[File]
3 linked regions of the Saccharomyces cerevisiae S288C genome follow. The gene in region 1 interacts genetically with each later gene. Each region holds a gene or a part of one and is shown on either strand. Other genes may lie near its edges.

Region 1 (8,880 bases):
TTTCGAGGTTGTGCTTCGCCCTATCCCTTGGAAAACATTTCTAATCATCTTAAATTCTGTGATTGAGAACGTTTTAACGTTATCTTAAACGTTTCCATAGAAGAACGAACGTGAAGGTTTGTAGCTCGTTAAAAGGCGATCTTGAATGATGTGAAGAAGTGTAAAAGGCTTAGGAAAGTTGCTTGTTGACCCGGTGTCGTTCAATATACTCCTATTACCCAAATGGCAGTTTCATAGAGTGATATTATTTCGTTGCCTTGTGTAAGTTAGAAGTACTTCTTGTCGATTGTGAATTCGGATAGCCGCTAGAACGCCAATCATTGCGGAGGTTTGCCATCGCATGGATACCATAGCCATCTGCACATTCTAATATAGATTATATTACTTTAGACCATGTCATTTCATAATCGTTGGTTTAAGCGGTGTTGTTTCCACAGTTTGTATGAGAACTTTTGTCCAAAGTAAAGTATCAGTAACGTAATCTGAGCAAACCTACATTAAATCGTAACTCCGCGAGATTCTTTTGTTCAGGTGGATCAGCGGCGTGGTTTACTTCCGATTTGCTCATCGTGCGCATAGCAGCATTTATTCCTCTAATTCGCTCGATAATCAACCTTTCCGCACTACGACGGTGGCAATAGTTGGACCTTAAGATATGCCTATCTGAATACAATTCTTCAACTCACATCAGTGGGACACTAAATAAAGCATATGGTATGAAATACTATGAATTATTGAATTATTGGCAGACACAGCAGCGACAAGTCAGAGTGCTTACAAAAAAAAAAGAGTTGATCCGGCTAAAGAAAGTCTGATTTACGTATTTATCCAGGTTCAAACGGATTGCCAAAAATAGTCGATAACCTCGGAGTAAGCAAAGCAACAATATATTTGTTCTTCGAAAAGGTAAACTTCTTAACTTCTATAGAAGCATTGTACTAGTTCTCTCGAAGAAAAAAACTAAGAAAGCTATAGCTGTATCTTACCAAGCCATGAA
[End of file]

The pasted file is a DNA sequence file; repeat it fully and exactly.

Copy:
3 linked regions of the Saccharomyces cerevisiae S288C genome follow. The gene in region 1 interacts genetically with each later gene. Each region holds a gene or a part of one and is shown on either strand. Other genes may lie near its edges.

Region 1 (8,880 bases):
TTTCGAGGTTGTGCTTCGCCCTATCCCTTGGAAAACATTTCTAATCATCTTAAATTCTGTGATTGAGAACGTTTTAACGTTATCTTAAACGTTTCCATAGAAGAACGAACGTGAAGGTTTGTAGCTCGTTAAAAGGCGATCTTGAATGATGTGAAGAAGTGTAAAAGGCTTAGGAAAGTTGCTTGTTGACCCGGTGTCGTTCAATATACTCCTATTACCCAAATGGCAGTTTCATAGAGTGATATTATTTCGTTGCCTTGTGTAAGTTAGAAGTACTTCTTGTCGATTGTGAATTCGGATAGCCGCTAGAACGCCAATCATTGCGGAGGTTTGCCATCGCATGGATACCATAGCCATCTGCACATTCTAATATAGATTATATTACTTTAGACCATGTCATTTCATAATCGTTGGTTTAAGCGGTGTTGTTTCCACAGTTTGTATGAGAACTTTTGTCCAAAGTAAAGTATCAGTAACGTAATCTGAGCAAACCTACATTAAATCGTAACTCCGCGAGATTCTTTTGTTCAGGTGGATCAGCGGCGTGGTTTACTTCCGATTTGCTCATCGTGCGCATAGCAGCATTTATTCCTCTAATTCGCTCGATAATCAACCTTTCCGCACTACGACGGTGGCAATAGTTGGACCTTAAGATATGCCTATCTGAATACAATTCTTCAACTCACATCAGTGGGACACTAAATAAAGCATATGGTATGAAATACTATGAATTATTGAATTATTGGCAGACACAGCAGCGACAAGTCAGAGTGCTTACAAAAAAAAAAGAGTTGATCCGGCTAAAGAAAGTCTGATTTACGTATTTATCCAGGTTCAAACGGATTGCCAAAAATAGTCGATAACCTCGGAGTAAGCAAAGCAACAATATATTTGTTCTTCGAAAAGGTAAACTTCTTAACTTCTATAGAAGCATTGTACTAGTTCTCTCGAAGAAAAAAACTAAGAAAGCTATAGCTGTATCTTACCAAGCCATGAA